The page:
Following public consultation in July 2021, HM Treasury is amending the Money Laundering Regulations 2017 (the MLRs) so that firms or practitioners who form any type of business arrangement that must be registered with Companies House will fall within the definition of a trust and company service provider (TCSP).
HM Treasury has now published its response to the consultation, along with a draft statutory instrument (SI), the Money Laundering and Terrorist Financing (Amendment) (No. 2) Regulations 2022.
Its central provision is a change to the wording of regulation 12(2) of the 2017 regulations, which currently defines a TCSP as ‘a firm or sole practitioner who, by way of business, provides any of the services listed within that regulation’. This includes acting (or arranging for another person to act) as a director or secretary of a company, as a partner of a partnership or in a similar capacity in relation to other legal person; and acting as a trustee of an express trust or similar legal arrangement or as a nominee shareholder for a person other than a company whose securities are listed on a regulated market.
‘Some of these services include forming companies or other “legal persons” or providing formal addresses for them,’ the draft SI states. ‘However, the present requirements for TCSPs in the MLRs do not adequately cover all business arrangements and services provided that are required to be registered with Companies House’. The amended wording is broader, bringing limited partnerships registered in England, Wales and Northern Ireland under the scope of the MLRs. Scottish limited partnerships are already caught.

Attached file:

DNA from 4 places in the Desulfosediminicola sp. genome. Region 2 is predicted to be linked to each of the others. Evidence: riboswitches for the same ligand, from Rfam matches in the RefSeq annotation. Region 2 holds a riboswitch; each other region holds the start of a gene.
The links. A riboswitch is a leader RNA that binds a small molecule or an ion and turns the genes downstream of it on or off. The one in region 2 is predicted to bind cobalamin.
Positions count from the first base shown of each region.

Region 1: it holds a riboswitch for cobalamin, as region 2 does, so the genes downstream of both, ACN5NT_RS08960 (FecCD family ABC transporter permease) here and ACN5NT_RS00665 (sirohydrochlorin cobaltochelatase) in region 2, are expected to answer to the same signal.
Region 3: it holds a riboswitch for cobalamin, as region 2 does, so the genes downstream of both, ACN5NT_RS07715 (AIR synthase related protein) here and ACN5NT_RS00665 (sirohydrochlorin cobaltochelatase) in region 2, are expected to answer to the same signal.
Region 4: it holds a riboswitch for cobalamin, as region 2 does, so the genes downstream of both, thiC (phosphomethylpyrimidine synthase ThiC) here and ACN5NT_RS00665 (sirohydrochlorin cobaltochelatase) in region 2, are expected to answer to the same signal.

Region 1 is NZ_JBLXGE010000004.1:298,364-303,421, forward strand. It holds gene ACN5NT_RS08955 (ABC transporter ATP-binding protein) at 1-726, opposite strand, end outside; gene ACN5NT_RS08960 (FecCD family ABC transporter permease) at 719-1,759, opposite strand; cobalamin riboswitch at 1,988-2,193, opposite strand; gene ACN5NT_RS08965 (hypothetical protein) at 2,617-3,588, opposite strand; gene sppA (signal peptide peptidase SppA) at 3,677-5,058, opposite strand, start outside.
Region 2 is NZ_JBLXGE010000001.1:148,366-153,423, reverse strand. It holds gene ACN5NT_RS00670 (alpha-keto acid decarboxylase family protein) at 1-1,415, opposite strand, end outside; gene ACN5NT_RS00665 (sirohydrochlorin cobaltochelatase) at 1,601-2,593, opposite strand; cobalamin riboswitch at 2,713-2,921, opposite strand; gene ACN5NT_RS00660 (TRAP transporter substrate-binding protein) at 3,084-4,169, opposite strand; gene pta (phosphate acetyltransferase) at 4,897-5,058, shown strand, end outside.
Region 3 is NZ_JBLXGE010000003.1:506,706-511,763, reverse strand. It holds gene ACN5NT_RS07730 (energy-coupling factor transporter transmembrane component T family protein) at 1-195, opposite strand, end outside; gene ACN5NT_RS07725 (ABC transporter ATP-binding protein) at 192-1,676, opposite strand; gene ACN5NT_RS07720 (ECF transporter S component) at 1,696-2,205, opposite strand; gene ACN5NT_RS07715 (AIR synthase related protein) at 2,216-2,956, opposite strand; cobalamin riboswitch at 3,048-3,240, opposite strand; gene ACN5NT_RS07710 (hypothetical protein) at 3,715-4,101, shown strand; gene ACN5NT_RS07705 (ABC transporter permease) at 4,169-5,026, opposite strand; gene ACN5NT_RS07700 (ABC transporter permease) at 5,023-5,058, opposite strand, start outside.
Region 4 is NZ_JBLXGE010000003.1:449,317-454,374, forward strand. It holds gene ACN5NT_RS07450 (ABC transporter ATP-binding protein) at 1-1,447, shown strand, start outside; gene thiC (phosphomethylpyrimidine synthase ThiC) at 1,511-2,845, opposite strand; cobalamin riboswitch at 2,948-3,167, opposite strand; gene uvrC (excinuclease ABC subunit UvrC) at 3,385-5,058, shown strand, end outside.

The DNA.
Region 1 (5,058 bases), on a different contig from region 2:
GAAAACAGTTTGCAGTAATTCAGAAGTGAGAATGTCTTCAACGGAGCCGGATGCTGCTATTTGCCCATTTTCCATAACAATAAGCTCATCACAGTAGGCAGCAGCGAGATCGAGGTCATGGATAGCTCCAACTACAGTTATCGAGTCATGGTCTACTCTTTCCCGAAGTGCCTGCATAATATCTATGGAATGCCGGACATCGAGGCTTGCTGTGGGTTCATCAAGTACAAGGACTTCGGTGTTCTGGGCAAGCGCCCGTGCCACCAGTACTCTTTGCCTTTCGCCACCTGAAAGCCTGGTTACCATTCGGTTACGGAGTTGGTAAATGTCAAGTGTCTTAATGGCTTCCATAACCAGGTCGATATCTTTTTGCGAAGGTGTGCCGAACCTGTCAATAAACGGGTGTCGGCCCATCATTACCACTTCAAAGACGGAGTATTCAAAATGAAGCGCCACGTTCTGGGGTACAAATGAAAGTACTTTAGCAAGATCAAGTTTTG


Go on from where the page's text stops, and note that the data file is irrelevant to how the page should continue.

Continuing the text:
The government also considers that the term 'business relationship' should apply when a TCSP forms any arrangement to provide the services in regulation 12(2). The SI is therefore also amending regulation 4(2) of the MLRs to require TCSPs to conduct customer due-diligence on their clients whenever they provide the above services, whether or not the relationship is expected to have an element of duration.
The amended regulations expand the obligation to report discrepancies in beneficial ownership information to cover ongoing customer due-diligence on existing business relationships, although only 'material' discrepancies must be reported. Further, they introduce a new power to AML supervisors to access, view and consider the quality of suspicious activity reports.
The amendments also specify that any crypto-asset transfer above EUR1,000 will have to be accompanied by detailed personal information of its originator and beneficiary: the so-called 'travel rule' adopted by the global Financial Action Task Force.
Most of the measures will come into force on 1 September 2022, although a grace period will be allowed for the travel rule until 1 September 2023, and for discrepancy reporting until 1 April 2023.
A separate, much broader review of the UK's AML regime is due for publication later in June 2022.